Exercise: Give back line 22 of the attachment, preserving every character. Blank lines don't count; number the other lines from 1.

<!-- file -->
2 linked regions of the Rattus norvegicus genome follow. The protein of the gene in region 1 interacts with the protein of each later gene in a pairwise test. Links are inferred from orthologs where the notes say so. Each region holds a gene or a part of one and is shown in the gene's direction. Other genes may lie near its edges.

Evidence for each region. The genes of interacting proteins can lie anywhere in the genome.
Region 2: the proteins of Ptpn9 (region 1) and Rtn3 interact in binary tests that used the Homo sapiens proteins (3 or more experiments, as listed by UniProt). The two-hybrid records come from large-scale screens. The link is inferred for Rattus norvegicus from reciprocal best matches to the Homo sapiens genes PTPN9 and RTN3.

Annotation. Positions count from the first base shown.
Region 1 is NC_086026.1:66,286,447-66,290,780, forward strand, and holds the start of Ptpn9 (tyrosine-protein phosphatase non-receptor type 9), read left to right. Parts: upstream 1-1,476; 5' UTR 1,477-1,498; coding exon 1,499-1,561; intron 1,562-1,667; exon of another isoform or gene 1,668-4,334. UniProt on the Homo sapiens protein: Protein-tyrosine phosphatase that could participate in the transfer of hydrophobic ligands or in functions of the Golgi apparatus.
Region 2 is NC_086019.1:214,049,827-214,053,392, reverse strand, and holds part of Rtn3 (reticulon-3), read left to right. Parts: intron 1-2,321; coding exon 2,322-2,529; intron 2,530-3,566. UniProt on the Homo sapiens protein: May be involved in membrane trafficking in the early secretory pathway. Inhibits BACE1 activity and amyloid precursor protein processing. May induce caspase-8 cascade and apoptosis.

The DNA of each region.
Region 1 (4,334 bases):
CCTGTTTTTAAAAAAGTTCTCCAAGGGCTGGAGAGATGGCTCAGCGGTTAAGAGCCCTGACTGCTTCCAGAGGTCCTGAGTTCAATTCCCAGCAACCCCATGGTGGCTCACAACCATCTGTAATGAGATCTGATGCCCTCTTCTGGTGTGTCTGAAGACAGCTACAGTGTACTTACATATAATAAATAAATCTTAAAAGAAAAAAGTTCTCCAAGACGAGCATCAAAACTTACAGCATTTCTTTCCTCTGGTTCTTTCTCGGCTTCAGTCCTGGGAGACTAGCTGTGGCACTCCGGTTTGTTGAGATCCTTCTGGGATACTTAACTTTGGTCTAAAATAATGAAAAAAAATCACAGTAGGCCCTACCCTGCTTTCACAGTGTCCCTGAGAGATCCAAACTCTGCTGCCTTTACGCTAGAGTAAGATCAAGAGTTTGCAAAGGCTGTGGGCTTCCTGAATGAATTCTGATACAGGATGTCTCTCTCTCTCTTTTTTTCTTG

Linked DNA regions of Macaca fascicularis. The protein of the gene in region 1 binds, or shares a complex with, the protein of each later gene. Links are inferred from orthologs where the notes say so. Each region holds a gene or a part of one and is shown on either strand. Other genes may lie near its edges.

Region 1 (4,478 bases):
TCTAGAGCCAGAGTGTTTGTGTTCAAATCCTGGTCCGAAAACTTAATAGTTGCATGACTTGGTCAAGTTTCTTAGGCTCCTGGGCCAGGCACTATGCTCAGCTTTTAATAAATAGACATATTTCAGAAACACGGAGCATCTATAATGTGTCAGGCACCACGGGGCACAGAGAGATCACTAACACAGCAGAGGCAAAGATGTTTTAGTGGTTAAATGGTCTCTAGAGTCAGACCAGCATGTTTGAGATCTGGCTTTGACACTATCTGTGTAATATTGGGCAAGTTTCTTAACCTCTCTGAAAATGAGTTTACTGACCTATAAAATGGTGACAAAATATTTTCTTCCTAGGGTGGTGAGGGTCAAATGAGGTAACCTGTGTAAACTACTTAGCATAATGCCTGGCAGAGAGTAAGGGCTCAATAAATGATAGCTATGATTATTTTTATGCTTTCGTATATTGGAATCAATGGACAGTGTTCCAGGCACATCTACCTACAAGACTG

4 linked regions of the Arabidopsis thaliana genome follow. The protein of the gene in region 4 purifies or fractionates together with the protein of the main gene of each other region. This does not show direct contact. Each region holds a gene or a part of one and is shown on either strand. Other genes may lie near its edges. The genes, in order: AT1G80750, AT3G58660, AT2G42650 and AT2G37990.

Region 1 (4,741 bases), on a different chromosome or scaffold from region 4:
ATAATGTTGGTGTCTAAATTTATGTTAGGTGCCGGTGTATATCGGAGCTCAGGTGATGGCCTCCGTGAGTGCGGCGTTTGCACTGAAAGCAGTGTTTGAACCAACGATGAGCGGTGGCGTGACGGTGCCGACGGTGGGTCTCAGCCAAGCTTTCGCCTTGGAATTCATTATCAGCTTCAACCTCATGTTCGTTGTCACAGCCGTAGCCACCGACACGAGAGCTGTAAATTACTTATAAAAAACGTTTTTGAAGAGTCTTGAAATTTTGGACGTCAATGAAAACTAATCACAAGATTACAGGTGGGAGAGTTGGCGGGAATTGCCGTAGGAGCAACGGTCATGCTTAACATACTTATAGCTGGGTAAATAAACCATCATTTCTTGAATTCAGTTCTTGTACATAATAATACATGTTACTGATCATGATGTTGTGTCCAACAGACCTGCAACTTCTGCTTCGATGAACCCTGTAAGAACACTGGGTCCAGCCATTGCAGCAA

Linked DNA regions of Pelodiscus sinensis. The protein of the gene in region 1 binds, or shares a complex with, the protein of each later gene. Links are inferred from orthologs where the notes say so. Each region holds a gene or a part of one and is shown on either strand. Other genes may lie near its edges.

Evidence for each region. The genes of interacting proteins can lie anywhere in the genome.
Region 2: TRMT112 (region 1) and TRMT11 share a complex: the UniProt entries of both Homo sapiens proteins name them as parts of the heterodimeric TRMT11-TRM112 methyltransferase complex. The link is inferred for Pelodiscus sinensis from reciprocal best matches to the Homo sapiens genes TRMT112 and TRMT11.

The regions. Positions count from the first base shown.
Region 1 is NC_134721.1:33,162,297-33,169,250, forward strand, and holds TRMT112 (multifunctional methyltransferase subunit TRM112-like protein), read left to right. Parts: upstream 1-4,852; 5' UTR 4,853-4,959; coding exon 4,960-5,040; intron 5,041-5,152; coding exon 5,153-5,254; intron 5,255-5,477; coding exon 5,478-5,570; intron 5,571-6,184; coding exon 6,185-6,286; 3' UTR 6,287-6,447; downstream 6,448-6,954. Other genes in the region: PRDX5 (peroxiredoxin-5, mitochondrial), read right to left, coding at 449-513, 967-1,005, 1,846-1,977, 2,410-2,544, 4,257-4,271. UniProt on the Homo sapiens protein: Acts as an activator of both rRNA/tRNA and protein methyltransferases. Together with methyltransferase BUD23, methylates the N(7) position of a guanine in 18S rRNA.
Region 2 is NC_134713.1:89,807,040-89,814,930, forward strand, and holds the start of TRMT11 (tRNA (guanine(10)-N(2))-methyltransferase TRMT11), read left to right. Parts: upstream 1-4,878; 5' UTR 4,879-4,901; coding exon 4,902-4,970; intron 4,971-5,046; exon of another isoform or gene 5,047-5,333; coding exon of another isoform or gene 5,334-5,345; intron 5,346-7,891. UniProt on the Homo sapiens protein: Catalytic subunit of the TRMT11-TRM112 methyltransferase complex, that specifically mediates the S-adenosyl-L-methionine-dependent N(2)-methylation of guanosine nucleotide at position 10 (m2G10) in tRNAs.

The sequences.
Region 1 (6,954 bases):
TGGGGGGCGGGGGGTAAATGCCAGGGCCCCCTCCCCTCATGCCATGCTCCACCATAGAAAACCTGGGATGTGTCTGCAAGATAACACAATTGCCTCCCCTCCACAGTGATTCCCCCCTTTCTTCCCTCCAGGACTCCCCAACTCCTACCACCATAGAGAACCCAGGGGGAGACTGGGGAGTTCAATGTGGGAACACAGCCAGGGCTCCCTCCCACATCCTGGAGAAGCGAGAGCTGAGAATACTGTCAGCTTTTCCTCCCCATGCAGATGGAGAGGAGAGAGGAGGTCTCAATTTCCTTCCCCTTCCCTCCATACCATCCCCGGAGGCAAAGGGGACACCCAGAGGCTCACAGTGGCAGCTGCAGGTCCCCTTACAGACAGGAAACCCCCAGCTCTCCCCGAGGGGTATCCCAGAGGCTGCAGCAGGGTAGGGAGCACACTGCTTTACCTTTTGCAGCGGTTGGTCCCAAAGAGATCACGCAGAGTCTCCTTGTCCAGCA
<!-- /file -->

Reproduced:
The sequences.